The practice of purchasing adequate insurance for protection against major perils—e.g., homeowners, auto, or life insurance—is a longstanding risk management approach for prudent individuals who recognize the value of insuring against the potential for risk. In that sense, the ante is upped for physicians, whose income comes along with a very expensive price tag for four years of undergraduate school followed by four years of medical school, then another three to as many as eight years dedicated to internship and residency, depending on the chosen area of specialty.
Consider that, according to the Bureau of Labor Statistics, in 2010 the median debt for medical school at the time of graduation was approximately $150,000 for physicians who attended public institutions, $180,000 for those who attended private institutions, and $160,000 combined. What’s more, physicians, just like any other category of employee, are more likely to be disabled than they are to die during the course of their career. Thus, disability income insurance offers physicians a way to practice risk management for their greatest asset, which is their ability to earn an income; as a by-product, physicians are also protecting the substantial dollar investment they have made in the education that laid the foundation for their career.
In the event an accident or illness results in the physician’s inability to perform his or her job (as defined by the policy), disability income insurance offers protection from the resulting loss of income by providing a portion of that lost income. Typical group plans that an employer or hospital may provide might offer replacement for 40% to 60% of one’s salary and frequently limit benefit payments to two years. In contrast, individual disability policies are available that can extend the length of time benefits are paid, or increase the amount of salary replacement to as much as 70% to 80%. For physicians in particular, whose total median income in 2010 amounted to more than $200,000 annually for primary care physicians and approximately $356,000 for specialty physicians, the additional benefits provided by an individual disability income policy could mean the difference in preserving their standard of living while on disability, or facing home foreclosure or other financial disaster.
Policy features of interest
Because physicians work in highly specialized and/or highly compensated fields, the following policy features may be of particular value:
The policy feature called “own occupation” pays benefits if one is unable to perform the major duties of his or her own occupation or profession; for a physician whose field of interest may be limited to a certain area or specialty, this benefit may be of particular interest. Own occupation is often considered the disability definition of choice because the insured individual is considered totally disabled if he or she is unable to perform the material and substantial duties of his or her specific occupation, as opposed to being able to do any kind of work.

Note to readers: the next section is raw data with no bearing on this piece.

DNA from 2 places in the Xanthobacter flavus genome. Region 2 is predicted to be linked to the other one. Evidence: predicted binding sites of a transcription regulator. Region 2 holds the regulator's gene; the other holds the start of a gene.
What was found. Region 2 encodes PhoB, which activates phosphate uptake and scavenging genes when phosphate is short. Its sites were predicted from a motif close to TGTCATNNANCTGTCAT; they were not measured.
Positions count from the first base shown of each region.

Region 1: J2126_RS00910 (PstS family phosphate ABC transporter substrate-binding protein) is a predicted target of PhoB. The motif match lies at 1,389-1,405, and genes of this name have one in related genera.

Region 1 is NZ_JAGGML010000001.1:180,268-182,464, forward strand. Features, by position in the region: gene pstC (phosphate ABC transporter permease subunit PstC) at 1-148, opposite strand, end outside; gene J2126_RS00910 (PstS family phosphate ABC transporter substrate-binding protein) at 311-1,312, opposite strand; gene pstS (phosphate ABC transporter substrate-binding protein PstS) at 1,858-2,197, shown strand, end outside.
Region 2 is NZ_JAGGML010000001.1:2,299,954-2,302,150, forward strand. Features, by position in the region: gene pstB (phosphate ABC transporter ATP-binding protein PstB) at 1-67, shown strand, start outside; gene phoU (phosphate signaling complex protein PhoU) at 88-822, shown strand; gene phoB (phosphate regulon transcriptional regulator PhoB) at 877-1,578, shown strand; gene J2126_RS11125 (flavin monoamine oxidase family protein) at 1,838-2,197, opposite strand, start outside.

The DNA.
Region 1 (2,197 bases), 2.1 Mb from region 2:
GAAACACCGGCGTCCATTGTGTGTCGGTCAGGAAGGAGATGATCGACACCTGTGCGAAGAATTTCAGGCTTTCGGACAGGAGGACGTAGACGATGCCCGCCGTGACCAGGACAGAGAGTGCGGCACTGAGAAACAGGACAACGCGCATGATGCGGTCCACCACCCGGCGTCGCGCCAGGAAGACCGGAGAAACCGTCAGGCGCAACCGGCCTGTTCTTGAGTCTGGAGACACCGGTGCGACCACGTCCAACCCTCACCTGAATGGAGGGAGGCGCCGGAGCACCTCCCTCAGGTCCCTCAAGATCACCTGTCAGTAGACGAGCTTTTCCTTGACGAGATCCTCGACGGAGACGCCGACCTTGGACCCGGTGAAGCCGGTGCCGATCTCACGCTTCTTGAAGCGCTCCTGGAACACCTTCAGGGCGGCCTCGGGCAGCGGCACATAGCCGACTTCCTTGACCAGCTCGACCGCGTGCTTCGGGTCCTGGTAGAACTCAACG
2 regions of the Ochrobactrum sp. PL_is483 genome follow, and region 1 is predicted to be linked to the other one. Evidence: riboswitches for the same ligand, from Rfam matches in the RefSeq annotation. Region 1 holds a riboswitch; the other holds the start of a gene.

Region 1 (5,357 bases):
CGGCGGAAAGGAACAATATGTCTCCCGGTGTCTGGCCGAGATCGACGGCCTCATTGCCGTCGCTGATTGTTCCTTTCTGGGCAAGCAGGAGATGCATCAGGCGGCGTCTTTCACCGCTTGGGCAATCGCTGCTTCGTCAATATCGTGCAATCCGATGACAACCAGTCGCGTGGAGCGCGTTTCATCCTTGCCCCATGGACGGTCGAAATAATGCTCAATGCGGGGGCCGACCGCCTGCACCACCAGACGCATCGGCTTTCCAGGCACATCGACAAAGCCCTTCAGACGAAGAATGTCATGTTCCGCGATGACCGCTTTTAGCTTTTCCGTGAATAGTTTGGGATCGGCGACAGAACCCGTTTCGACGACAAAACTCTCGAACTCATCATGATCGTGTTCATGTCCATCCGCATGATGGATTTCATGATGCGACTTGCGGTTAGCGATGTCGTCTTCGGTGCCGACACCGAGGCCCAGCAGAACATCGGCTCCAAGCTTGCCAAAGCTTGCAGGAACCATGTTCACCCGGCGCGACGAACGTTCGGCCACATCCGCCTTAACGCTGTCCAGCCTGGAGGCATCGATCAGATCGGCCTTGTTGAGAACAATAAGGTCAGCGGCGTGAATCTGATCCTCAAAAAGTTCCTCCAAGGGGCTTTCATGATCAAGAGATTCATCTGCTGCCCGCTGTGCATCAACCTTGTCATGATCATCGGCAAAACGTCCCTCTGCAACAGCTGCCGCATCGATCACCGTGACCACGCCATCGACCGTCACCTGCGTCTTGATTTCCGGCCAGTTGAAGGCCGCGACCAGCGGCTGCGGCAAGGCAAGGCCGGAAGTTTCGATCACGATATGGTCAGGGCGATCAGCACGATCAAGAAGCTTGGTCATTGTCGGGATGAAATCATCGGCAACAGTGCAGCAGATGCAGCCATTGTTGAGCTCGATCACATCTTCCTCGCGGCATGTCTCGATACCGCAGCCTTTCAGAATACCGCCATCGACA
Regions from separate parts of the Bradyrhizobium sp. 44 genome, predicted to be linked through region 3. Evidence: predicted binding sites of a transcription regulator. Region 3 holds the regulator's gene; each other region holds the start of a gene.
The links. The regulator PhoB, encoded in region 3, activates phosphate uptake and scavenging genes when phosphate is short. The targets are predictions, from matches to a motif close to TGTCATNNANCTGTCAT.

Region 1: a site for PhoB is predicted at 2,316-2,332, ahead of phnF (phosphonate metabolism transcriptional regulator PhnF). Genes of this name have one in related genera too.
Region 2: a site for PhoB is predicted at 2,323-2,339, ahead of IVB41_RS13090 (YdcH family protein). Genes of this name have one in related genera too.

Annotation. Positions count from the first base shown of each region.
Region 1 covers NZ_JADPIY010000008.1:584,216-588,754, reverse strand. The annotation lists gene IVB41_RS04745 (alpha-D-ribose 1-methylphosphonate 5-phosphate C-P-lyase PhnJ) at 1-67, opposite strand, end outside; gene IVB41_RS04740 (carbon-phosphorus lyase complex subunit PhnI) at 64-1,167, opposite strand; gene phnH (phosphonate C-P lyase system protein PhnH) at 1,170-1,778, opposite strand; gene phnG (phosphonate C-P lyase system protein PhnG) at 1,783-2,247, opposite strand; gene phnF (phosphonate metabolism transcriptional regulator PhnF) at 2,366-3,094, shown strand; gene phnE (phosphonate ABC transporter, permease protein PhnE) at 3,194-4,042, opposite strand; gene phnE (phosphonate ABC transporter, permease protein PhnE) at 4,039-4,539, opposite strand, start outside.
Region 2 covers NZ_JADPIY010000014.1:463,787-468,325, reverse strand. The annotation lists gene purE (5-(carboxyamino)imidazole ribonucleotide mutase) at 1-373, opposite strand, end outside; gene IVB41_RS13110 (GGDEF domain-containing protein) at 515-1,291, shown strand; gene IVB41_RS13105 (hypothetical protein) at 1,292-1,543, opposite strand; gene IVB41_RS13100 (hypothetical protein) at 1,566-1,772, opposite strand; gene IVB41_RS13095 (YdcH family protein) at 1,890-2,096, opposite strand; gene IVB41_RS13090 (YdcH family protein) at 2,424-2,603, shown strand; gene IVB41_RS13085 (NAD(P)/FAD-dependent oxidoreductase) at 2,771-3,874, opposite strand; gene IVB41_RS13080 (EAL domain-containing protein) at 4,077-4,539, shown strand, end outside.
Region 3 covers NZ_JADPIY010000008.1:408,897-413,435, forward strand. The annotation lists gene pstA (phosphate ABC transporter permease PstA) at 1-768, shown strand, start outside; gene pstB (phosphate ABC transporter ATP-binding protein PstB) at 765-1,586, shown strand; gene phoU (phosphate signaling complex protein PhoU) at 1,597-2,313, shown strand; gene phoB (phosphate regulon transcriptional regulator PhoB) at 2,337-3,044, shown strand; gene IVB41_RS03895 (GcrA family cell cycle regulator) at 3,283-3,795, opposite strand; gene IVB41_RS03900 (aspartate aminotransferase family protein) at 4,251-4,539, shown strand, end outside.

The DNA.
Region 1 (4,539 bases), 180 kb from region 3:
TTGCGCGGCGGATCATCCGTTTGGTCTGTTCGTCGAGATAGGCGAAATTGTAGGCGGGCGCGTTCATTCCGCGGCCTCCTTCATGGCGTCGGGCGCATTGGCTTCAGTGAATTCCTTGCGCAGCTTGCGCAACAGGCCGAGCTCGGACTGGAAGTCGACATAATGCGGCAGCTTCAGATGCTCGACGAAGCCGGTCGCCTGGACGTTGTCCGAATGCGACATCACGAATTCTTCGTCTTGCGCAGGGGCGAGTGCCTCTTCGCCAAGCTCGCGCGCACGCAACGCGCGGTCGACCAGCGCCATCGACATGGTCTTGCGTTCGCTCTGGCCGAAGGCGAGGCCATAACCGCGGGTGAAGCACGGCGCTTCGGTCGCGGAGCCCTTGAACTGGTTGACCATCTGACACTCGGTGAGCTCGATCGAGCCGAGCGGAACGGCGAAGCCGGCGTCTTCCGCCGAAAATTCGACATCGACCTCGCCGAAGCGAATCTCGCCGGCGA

A residual benefits feature pays benefits that make up for the decline in income if the insured individual is not totally disabled, but unable to work on a full-time basis. This coverage, added as an additional feature to the disability policy, provides continued benefits proportionate to one’s reduction in income, in the event the individual returns to work on a less than full-time basis or for less money.
A future purchase feature provides the ability to increase the amount of disability coverage as income increases, regardless of whatever becomes of one’s health in the future. This coverage, also made as an addition to the basic disability policy, can be of great benefit to physicians and other high-earning professionals, enabling them to keep their disability coverage in line with their earning power.
Many factors affect ability to obtain coverage
Policies vary widely in terms of coverage options and definitions of a covered disability, the amount and length of benefits payable, waiting periods, and pricing. A physician’s eligibility for a policy will also depend on a variety of personal and professional factors such as his or her current state of health, health history, state of residence, as well as the medical specialty practiced and the duties therein. Insurance companies follow rigorous guidelines in accepting applications for disability insurance; with so many variables involved, it is best to consult with a professional insurance agent for guidance. He or she can perform a thorough analysis of the physician’s financial portfolio, and on that basis provide recommendations for a complete insurance program that includes a disability insurance policy with the optimum features and benefits.